SL Green Realty’s planned 63-story office tower across the street from Grand Central Terminal looks like it’s on the way to final approvals along with proposed rezoning of the Vanderbilt Corridor thanks to a deal worked out with New York City officials that call for the developer to make $220 million in transit improvements.
Commercial real estate experts and New York City leaders say the agreement marks an important milestone in private-public partnerships and should pave the way for more new development in Manhattan’s East Midtown market.
“It is time to unlock the economic development potential in East Midtown,” Councilman Daniel Garodnick said in a news release. “The area has gotten stuck in outdated rules, and has lost some of its competitiveness over time. That is going to change today, starting with the Vanderbilt Corridor – where we will open the door to additional density in exchange for much needed improvements to our transit system. We have struck a much better deal for the public, and we will start seeing real benefits to Grand Central in the near term, even before a single new building is occupied.”
Original reports of the agreement in September had SL Green expected to pay about $210 million in improvements in order to secure a deal with the city.
Garodnick, who had opposed former Mayor Michael Bloomberg’s proposal for a more widespread East Midtown rezoning in 2013 because it lacked details, lobbied for additional public improvements to the Vanderbilt Corridor plan and SL Green’s proposal. He made his comments Tuesday along with various city, state and labor leaders and Marc Holliday, CEO of SL Green. The group held a joint press conference in front of City Hall, where the City Council Zoning subcommittee voted to back the developer’s plan to build One Vanderbilt, a 1,500-foot-tall, 1.6 million-square-foot skyscraper, and the proposed Vanderbilt Corridor rezoning. The rezoning would allow developers to seek special permits to construct bigger and taller buildings along Vanderbilt Avenue between E. 42nd and E. 47th streets if they make public improvements in the area. It will also allow for area landmarks to transfer unused development rights.
Both plans are expected to receive an OK from a Land-Use Committee this week and final approvals from the City Planning Commission and City Council later this month. SL Green expects to complete the tower in 2020.
In a move that is being called “unprecedented,” SL Green agreed to pay $220 million in transit and critical infrastructure improvements including construction of two transit halls, public restrooms and better access between the Long Island Rail Road, which will be connected to Grand Central Terminal as part of the East Side Access project, and the Lexington Avenue subway lines. SL Green agreed to give up valuable retail ground-floor space on 42nd Street to build the second transit hall at the base of One Vanderbilt. Other improvements will result in “22 percent more subgrade circulation space for commuters to move around underground from level to level,” according to the city press release.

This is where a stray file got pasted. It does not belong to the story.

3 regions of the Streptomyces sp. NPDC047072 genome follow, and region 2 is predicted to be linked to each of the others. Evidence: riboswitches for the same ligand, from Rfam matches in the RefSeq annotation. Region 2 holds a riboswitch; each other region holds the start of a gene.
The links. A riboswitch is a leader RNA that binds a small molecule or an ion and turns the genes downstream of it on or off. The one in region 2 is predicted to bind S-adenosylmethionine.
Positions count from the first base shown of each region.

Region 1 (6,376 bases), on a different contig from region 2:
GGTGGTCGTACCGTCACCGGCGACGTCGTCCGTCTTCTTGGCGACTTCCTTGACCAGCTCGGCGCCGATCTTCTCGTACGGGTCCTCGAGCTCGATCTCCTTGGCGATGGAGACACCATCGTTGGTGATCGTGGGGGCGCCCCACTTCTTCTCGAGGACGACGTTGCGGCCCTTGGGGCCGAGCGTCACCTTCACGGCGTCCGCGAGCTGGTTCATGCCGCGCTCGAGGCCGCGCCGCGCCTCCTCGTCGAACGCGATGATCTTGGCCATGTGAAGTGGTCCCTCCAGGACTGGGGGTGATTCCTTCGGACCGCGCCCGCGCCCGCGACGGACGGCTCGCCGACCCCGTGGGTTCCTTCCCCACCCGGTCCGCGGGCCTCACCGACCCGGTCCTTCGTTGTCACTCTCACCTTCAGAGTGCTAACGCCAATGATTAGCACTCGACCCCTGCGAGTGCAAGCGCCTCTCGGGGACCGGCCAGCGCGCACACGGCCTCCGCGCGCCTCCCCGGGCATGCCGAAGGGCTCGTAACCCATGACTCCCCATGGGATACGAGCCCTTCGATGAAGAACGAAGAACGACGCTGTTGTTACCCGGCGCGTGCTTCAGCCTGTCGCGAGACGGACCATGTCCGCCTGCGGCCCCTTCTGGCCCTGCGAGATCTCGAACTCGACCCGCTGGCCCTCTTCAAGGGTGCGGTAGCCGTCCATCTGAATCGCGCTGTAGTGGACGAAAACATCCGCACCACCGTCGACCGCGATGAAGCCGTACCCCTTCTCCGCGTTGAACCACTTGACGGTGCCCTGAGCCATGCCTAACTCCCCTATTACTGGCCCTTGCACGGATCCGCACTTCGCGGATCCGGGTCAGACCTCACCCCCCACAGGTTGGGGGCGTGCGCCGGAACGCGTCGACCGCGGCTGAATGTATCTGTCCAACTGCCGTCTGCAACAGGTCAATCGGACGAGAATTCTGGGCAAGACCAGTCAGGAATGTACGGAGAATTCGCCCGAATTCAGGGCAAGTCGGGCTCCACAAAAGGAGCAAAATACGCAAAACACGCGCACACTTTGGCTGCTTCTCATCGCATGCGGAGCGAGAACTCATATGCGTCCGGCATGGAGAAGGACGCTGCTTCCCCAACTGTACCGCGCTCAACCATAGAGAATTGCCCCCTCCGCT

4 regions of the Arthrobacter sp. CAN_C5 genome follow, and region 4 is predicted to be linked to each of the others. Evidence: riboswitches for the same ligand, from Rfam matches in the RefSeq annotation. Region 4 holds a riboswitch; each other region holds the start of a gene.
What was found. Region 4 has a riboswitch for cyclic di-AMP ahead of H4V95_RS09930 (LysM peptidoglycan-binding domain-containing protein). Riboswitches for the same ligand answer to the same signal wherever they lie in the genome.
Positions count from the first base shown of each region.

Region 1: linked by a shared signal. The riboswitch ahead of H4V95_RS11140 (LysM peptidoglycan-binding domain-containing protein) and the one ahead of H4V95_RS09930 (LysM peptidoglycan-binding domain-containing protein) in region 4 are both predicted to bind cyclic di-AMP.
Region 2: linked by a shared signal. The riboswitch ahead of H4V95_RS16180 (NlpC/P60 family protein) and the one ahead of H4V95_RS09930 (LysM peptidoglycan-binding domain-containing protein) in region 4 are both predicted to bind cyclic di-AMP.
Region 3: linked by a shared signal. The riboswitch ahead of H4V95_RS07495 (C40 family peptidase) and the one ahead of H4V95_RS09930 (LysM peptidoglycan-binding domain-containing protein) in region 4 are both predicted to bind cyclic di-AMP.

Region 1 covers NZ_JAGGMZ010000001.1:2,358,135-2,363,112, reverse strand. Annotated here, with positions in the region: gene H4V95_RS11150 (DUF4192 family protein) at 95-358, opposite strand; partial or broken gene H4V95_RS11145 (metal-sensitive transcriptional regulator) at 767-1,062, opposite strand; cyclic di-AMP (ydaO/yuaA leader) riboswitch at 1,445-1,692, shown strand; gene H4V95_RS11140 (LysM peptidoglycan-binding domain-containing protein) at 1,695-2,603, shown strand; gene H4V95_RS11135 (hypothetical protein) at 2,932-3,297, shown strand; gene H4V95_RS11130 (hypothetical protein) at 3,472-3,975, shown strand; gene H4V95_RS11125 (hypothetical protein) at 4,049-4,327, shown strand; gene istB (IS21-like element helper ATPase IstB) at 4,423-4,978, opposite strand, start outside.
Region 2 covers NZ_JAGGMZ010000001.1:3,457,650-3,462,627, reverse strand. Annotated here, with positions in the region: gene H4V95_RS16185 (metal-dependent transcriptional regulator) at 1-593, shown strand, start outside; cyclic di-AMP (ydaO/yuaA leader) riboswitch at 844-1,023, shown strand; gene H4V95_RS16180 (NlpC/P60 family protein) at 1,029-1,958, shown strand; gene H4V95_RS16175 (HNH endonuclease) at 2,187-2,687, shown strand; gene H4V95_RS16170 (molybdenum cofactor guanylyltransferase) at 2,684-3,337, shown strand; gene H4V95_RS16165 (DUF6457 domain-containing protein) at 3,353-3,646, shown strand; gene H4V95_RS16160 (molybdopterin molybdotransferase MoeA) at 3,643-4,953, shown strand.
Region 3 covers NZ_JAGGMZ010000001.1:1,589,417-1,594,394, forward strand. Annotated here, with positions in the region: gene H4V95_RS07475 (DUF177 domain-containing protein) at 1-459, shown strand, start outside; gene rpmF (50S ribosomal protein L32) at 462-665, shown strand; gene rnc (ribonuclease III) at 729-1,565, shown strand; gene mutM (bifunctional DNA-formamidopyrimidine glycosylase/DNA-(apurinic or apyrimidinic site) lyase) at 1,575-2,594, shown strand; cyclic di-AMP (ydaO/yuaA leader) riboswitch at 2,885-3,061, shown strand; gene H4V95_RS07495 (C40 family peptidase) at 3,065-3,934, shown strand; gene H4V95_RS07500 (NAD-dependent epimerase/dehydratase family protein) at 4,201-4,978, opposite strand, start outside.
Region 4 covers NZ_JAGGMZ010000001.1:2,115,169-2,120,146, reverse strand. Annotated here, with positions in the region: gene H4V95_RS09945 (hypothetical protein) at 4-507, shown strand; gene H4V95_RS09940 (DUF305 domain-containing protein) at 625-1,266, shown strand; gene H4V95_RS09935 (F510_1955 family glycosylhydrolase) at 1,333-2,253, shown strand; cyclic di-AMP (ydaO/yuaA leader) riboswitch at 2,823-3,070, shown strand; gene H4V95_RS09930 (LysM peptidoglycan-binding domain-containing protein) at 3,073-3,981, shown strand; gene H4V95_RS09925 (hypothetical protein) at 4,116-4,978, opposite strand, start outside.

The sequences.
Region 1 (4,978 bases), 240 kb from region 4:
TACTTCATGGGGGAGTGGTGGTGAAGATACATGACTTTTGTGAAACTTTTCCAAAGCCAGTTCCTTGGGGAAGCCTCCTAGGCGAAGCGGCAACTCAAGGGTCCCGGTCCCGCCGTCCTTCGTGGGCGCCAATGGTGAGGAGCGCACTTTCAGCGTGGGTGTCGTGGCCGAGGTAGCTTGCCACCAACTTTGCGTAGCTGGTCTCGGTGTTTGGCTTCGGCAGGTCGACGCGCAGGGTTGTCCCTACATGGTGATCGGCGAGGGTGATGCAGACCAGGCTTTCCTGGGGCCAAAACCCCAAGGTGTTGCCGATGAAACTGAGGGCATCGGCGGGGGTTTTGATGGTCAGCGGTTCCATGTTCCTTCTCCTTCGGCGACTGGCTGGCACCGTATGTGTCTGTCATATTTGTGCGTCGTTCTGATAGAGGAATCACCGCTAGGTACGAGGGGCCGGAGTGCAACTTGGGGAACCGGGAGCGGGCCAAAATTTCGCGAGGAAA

Holliday, in prepared remarks, said the agreement would ensure East Midtown’s role as the “world’s most desirable central business district” and help it attract industry-leading companies to the area.
“By combining new state-of-the-art office space and an unprecedented $220 million in public improvements, this rezoning is a blueprint for building a truly 21st century central business district,” Holliday said in the statement.
City Councilman David Greenfield called it one of the most “innovative” partnerships in the city.
“In exchange for an increase in allowable floor area and height, New York City is receiving unprecedented transportation infrastructure upgrades to Grand Central Station and access to transit lines that will benefit millions of transit riders,” Greenfield said in the release. “This project will create good jobs, encourage more development and alleviate pedestrian traffic.”
Howard Grufferman, vice chairman, Colliers International, in Manhattan, said it was good that “the development is moving forward and bringing new life to a world-class location.”
“I think it is critical for all real estate owners to have new building in that area,” he told Commercial Property Executive.
Grufferman said requiring developers to pay for infrastructure improvements to construct large projects may be considered “an acceptable price to pay for entry.”
“SL Green has really pulled off a coup here,” he added, noting this is not a “prototypical deal” for SL Green, the city’s largest office landlord.
“It says a lot about their leadership and where they’re heading,” Grufferman said.
Grufferman acknowledged there is still office space to fill in Lower Manhattan and will be in the Hudson Yards district on the Far West side, but anticipates tenants will be attracted to One Vanderbilt as well. SL Green has already announced one major tenant. TD Bank signed a long-term lease for approximately 200,000 square feet to become an anchor office and retail tenant at One Vanderbilt.
“Location, location, location is still going to be critical in the minds of the clients that I represent and Grand Central is a terrific location,” he concluded.